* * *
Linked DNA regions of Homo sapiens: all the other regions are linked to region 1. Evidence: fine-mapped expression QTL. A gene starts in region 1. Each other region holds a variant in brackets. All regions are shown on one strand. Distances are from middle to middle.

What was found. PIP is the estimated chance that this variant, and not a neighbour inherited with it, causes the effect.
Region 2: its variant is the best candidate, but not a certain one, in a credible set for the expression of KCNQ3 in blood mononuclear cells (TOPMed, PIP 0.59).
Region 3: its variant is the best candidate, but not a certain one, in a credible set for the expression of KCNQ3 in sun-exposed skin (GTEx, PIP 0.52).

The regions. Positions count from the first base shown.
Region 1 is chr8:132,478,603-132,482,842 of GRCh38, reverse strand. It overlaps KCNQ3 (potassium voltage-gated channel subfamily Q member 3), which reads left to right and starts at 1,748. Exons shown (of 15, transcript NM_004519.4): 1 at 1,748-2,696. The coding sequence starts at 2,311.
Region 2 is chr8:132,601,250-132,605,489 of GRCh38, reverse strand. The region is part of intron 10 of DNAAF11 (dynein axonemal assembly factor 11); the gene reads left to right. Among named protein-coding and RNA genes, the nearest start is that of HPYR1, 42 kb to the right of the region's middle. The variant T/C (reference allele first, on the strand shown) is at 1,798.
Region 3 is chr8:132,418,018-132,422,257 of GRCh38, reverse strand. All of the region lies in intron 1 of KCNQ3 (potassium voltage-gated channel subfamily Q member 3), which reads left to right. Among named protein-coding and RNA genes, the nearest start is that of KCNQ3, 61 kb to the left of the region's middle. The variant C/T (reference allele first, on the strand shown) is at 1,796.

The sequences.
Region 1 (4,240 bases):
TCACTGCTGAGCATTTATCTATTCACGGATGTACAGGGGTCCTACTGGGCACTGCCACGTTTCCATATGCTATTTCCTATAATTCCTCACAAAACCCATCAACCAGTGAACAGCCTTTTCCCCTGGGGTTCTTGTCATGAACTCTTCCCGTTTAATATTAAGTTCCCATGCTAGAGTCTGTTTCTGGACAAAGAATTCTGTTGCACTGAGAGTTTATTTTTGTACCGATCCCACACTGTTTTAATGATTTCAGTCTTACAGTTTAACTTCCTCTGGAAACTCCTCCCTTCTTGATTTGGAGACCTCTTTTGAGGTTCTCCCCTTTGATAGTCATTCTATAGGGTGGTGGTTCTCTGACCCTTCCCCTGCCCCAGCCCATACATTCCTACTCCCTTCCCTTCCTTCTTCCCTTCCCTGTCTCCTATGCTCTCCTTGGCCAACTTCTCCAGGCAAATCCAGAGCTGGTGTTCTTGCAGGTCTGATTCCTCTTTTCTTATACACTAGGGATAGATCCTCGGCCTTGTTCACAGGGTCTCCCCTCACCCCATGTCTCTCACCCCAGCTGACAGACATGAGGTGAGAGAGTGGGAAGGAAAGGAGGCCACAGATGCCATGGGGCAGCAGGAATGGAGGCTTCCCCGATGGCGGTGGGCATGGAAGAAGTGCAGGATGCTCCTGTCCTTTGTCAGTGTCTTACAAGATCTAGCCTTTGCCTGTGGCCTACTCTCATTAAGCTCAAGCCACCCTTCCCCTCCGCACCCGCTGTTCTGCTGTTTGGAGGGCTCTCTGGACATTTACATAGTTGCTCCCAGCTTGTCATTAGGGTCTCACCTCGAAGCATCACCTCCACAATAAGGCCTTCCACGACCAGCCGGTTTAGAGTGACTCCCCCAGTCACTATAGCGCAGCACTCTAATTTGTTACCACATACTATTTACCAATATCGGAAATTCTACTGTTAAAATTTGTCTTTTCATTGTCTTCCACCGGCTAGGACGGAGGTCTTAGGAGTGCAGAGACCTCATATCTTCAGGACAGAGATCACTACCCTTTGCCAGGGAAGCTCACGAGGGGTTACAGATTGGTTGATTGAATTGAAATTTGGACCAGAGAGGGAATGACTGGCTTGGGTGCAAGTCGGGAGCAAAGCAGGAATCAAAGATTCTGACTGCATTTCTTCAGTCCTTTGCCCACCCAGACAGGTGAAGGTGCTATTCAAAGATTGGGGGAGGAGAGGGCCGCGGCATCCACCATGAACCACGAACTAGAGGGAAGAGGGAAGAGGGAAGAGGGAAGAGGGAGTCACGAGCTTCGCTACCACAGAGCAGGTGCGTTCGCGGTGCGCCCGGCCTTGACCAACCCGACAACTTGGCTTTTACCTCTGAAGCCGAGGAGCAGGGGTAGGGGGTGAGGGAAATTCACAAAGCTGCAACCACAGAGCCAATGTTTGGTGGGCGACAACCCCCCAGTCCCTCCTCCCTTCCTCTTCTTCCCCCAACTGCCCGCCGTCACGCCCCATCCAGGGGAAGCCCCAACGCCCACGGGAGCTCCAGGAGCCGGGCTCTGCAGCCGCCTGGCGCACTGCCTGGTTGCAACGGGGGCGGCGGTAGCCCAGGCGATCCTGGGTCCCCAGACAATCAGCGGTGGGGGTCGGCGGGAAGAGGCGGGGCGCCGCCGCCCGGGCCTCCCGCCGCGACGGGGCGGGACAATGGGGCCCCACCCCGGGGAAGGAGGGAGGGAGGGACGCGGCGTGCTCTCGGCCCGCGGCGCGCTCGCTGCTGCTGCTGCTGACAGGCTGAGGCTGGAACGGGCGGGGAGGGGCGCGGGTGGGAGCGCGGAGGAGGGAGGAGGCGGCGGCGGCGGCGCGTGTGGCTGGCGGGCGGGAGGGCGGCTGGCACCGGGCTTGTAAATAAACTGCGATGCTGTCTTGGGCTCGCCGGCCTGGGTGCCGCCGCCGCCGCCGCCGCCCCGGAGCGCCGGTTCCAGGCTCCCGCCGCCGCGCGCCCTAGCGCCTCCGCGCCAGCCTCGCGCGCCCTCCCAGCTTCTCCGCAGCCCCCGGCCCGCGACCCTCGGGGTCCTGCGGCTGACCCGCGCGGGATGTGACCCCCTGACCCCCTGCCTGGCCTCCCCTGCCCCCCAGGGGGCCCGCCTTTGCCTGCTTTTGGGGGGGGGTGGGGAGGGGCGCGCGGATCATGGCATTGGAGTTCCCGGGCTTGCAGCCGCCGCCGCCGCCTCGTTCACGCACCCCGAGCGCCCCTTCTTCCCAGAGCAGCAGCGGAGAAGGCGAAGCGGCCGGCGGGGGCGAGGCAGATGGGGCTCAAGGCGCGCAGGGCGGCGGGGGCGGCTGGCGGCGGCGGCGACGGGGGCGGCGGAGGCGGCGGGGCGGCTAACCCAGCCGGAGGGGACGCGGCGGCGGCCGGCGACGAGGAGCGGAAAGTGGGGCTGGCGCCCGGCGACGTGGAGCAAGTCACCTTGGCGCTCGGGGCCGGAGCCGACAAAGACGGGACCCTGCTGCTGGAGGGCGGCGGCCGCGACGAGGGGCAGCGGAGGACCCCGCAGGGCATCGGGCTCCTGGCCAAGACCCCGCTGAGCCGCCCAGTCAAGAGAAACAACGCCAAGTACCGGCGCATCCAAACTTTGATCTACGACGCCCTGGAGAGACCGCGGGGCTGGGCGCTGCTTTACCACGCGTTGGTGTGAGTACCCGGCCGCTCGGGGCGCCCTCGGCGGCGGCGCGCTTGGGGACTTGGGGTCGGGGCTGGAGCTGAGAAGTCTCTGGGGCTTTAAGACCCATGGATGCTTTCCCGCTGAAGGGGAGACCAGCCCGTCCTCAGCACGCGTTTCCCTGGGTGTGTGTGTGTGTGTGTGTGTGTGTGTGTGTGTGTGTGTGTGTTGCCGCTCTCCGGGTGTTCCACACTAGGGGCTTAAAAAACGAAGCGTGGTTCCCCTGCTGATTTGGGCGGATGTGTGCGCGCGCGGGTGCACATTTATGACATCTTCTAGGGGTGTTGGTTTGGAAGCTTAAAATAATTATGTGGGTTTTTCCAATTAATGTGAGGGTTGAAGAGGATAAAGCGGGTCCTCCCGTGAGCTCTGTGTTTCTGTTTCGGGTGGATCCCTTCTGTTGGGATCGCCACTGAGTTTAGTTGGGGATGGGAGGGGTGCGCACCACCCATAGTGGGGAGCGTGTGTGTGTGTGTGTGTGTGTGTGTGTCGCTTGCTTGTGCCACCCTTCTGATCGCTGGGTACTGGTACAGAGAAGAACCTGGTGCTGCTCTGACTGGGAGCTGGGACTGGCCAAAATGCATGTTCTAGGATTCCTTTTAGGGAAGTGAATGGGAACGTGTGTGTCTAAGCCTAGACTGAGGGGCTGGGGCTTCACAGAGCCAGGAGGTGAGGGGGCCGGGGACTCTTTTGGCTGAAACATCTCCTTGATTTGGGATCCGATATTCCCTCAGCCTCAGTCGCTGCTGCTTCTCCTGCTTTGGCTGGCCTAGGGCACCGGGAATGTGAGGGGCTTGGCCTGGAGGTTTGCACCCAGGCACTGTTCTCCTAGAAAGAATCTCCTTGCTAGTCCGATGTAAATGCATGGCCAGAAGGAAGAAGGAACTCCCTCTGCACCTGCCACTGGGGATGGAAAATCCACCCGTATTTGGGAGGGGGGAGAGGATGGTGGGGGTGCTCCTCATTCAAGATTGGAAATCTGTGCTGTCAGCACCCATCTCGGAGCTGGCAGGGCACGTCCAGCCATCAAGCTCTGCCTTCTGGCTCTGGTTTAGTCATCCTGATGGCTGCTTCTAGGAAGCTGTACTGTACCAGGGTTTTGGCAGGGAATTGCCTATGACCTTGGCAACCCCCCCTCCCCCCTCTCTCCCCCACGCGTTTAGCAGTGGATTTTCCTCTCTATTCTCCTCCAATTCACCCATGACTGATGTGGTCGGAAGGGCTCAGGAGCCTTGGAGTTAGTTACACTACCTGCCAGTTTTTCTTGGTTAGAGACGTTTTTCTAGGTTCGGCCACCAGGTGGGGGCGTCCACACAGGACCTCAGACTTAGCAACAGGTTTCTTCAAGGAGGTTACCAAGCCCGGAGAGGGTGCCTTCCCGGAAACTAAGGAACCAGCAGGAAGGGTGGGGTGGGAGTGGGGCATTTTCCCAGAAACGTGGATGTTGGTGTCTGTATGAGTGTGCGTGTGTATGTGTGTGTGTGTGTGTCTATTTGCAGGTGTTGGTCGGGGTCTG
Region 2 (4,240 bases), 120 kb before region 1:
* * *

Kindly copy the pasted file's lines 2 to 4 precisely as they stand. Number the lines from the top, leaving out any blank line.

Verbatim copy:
What was found. PIP is the estimated chance that this variant, and not a neighbour inherited with it, causes the effect.
Region 2: its variant is the best candidate, but not a certain one, in a credible set for the expression of KCNQ3 in blood mononuclear cells (TOPMed, PIP 0.59).
Region 3: its variant is the best candidate, but not a certain one, in a credible set for the expression of KCNQ3 in sun-exposed skin (GTEx, PIP 0.52).